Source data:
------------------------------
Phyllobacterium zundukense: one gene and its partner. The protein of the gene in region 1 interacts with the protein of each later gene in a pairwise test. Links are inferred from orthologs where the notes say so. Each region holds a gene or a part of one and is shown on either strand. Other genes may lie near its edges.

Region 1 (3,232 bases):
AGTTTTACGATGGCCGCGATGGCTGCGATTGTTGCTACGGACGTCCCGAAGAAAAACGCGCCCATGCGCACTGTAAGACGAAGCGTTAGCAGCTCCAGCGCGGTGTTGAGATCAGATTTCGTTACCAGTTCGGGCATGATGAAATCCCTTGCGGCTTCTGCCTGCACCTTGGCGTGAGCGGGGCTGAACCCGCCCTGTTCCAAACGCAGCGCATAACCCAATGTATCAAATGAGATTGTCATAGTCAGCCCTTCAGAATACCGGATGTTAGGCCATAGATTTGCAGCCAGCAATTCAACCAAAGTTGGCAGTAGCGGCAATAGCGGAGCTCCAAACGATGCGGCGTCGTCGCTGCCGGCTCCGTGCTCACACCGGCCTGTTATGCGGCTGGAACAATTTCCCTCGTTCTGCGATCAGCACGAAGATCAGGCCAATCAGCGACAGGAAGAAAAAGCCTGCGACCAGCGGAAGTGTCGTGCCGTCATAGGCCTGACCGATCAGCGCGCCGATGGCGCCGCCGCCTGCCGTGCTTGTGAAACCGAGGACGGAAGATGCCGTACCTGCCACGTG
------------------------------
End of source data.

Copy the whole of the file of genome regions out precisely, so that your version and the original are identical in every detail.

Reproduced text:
Phyllobacterium zundukense: one gene and its partner. The protein of the gene in region 1 interacts with the protein of each later gene in a pairwise test. Links are inferred from orthologs where the notes say so. Each region holds a gene or a part of one and is shown on either strand. Other genes may lie near its edges.

Region 1 (3,232 bases):
AGTTTTACGATGGCCGCGATGGCTGCGATTGTTGCTACGGACGTCCCGAAGAAAAACGCGCCCATGCGCACTGTAAGACGAAGCGTTAGCAGCTCCAGCGCGGTGTTGAGATCAGATTTCGTTACCAGTTCGGGCATGATGAAATCCCTTGCGGCTTCTGCCTGCACCTTGGCGTGAGCGGGGCTGAACCCGCCCTGTTCCAAACGCAGCGCATAACCCAATGTATCAAATGAGATTGTCATAGTCAGCCCTTCAGAATACCGGATGTTAGGCCATAGATTTGCAGCCAGCAATTCAACCAAAGTTGGCAGTAGCGGCAATAGCGGAGCTCCAAACGATGCGGCGTCGTCGCTGCCGGCTCCGTGCTCACACCGGCCTGTTATGCGGCTGGAACAATTTCCCTCGTTCTGCGATCAGCACGAAGATCAGGCCAATCAGCGACAGGAAGAAAAAGCCTGCGACCAGCGGAAGTGTCGTGCCGTCATAGGCCTGACCGATCAGCGCGCCGATGGCGCCGCCGCCTGCCGTGCTTGTGAAACCGAGGACGGAAGATGCCGTACCTGCCACGTG